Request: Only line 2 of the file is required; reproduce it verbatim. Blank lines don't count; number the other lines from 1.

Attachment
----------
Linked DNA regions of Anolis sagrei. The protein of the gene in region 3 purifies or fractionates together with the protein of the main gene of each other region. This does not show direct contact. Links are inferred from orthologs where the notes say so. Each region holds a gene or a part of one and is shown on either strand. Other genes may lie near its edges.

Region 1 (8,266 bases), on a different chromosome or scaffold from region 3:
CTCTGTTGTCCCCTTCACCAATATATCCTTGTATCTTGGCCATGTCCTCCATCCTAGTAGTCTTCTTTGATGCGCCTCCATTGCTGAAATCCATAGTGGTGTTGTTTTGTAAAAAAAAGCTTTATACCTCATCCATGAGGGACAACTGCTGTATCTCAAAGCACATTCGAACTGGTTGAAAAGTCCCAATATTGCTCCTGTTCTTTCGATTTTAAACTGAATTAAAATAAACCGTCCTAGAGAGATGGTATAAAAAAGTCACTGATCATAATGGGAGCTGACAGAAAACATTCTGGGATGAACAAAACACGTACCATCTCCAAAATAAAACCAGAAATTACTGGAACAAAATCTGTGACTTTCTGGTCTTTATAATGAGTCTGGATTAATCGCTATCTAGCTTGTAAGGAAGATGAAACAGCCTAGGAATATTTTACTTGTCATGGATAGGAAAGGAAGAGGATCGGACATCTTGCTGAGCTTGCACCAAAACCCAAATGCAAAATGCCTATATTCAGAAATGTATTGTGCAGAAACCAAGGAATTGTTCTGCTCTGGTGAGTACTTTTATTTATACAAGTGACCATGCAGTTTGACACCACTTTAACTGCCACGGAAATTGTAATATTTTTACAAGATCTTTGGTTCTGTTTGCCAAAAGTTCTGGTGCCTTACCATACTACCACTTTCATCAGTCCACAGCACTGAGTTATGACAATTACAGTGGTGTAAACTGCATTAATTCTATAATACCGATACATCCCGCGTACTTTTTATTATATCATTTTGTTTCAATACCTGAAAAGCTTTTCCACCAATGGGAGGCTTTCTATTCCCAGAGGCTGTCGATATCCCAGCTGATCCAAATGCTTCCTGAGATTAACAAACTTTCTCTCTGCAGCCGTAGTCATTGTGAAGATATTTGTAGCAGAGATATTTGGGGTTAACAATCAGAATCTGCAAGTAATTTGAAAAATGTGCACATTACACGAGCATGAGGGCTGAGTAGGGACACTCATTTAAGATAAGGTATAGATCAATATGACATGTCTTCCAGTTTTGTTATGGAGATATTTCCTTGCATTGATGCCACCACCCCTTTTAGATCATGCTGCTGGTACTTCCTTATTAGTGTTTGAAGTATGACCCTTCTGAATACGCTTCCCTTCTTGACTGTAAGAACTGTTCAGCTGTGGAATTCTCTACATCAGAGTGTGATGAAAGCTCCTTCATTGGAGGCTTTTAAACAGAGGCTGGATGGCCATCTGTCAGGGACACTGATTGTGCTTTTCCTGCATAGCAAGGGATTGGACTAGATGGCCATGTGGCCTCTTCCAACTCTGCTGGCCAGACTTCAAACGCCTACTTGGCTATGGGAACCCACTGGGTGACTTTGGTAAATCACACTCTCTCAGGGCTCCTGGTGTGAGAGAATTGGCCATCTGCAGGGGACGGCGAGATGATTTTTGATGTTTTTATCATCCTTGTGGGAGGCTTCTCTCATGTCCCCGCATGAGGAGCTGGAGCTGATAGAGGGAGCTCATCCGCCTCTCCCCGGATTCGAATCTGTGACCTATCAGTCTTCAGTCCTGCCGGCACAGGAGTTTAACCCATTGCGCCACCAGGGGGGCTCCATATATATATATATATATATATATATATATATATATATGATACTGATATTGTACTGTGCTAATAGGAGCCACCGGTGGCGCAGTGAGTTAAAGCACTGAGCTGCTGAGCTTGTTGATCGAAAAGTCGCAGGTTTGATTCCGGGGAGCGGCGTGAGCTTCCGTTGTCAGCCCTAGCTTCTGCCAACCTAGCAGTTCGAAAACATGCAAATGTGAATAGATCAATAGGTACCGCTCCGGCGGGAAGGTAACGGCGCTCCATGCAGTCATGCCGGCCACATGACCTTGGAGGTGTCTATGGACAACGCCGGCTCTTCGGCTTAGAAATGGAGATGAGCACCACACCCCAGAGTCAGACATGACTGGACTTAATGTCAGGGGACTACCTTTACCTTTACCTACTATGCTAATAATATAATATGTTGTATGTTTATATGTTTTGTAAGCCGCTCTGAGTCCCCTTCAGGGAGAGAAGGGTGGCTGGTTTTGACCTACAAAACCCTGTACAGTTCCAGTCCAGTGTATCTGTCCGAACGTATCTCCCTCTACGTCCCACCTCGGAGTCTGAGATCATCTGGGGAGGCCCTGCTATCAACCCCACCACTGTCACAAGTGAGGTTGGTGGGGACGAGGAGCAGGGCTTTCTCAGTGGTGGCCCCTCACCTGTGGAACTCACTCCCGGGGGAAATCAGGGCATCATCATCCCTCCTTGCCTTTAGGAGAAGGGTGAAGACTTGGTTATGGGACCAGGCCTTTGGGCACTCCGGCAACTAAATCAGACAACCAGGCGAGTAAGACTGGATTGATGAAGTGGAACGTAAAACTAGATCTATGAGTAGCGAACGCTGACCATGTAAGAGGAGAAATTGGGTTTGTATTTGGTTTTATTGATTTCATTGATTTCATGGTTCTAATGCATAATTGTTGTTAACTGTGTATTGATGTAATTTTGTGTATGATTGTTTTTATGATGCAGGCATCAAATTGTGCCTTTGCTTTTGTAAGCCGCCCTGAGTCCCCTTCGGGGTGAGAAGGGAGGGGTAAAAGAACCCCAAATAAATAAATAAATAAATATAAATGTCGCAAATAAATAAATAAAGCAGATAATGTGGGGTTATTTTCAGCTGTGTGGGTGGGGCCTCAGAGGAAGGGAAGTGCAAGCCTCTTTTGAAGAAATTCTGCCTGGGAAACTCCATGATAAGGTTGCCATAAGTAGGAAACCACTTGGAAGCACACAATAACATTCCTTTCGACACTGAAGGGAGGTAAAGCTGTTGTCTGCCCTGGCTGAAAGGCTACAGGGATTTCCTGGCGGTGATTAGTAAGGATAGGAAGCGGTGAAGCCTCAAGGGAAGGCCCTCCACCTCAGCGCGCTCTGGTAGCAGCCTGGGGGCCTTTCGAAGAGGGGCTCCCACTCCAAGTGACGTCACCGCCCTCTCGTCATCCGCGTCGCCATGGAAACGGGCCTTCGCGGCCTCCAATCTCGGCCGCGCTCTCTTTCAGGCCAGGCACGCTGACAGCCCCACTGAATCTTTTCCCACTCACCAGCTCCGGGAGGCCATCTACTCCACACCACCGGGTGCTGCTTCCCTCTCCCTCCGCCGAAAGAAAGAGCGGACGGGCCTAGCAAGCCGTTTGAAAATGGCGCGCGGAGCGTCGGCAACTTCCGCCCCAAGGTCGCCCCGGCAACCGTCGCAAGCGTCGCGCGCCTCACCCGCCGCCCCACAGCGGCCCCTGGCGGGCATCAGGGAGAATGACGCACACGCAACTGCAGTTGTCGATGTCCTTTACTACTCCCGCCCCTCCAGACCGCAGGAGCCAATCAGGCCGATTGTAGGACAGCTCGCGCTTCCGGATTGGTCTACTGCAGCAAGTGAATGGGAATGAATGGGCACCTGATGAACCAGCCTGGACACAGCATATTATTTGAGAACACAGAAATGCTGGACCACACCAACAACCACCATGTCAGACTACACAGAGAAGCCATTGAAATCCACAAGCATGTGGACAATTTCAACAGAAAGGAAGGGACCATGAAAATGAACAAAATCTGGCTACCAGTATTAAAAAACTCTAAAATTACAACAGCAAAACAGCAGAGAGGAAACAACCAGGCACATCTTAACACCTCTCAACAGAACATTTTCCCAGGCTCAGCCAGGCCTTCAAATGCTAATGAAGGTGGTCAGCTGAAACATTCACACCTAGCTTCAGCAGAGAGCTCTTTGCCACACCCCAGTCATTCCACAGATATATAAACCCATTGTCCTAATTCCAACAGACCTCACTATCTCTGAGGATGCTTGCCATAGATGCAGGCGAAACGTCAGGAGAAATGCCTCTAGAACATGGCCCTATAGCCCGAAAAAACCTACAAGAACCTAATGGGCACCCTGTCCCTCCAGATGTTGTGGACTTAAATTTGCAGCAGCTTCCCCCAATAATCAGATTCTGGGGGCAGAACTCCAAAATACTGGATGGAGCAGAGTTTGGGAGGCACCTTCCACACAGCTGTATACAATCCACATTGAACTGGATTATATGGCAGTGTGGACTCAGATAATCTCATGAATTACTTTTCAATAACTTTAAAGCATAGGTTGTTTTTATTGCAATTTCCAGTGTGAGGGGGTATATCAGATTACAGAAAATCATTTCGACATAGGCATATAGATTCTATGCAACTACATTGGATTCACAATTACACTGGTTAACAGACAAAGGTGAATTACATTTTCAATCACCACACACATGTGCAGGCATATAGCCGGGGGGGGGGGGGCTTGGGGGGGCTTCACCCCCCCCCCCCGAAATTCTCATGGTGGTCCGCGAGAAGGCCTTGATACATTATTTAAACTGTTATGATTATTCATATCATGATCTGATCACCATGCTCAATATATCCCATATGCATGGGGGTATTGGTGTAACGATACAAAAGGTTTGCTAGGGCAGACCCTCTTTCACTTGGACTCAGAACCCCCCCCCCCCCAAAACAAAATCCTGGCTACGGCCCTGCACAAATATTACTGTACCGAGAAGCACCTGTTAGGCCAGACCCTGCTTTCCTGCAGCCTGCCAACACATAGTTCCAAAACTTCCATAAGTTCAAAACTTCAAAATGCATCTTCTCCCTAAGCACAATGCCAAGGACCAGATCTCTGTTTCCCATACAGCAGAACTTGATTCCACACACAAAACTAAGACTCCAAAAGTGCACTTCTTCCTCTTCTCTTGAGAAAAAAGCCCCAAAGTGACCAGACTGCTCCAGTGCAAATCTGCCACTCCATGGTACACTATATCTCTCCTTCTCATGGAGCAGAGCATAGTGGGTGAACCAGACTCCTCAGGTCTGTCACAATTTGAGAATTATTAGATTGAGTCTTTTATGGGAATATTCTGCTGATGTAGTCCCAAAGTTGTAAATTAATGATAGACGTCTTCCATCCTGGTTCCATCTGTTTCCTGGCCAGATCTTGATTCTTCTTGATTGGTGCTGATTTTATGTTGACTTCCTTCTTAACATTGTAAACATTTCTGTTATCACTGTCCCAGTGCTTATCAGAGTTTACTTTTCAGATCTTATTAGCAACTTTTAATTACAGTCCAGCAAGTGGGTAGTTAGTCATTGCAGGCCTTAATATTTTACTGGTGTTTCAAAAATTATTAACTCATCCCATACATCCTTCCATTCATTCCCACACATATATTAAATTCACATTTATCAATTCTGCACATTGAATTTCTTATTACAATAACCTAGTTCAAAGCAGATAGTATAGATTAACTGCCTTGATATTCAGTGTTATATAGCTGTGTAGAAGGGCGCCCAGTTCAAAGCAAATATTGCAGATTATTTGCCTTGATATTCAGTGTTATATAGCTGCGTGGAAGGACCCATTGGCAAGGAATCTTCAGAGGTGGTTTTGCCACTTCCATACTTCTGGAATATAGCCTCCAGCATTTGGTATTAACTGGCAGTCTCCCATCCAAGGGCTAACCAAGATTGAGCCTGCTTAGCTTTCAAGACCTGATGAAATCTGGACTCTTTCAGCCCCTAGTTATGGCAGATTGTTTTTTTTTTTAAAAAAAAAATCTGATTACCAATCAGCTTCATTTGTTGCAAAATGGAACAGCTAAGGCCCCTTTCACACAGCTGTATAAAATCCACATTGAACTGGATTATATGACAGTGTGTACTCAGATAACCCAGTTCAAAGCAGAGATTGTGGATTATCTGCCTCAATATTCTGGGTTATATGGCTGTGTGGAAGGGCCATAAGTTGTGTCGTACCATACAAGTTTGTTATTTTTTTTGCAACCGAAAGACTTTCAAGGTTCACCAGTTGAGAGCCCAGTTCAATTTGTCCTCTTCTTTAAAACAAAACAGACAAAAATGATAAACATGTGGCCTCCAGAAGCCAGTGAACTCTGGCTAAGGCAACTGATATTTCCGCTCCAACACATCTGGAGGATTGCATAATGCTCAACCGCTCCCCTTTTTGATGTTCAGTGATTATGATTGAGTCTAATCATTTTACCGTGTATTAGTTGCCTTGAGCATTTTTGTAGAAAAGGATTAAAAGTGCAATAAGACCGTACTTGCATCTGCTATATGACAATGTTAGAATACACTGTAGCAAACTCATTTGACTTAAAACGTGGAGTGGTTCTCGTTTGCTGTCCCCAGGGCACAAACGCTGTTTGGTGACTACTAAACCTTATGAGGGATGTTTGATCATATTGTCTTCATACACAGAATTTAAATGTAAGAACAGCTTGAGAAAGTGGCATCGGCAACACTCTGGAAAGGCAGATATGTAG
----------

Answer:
Region 1 (8,266 bases), on a different chromosome or scaffold from region 3: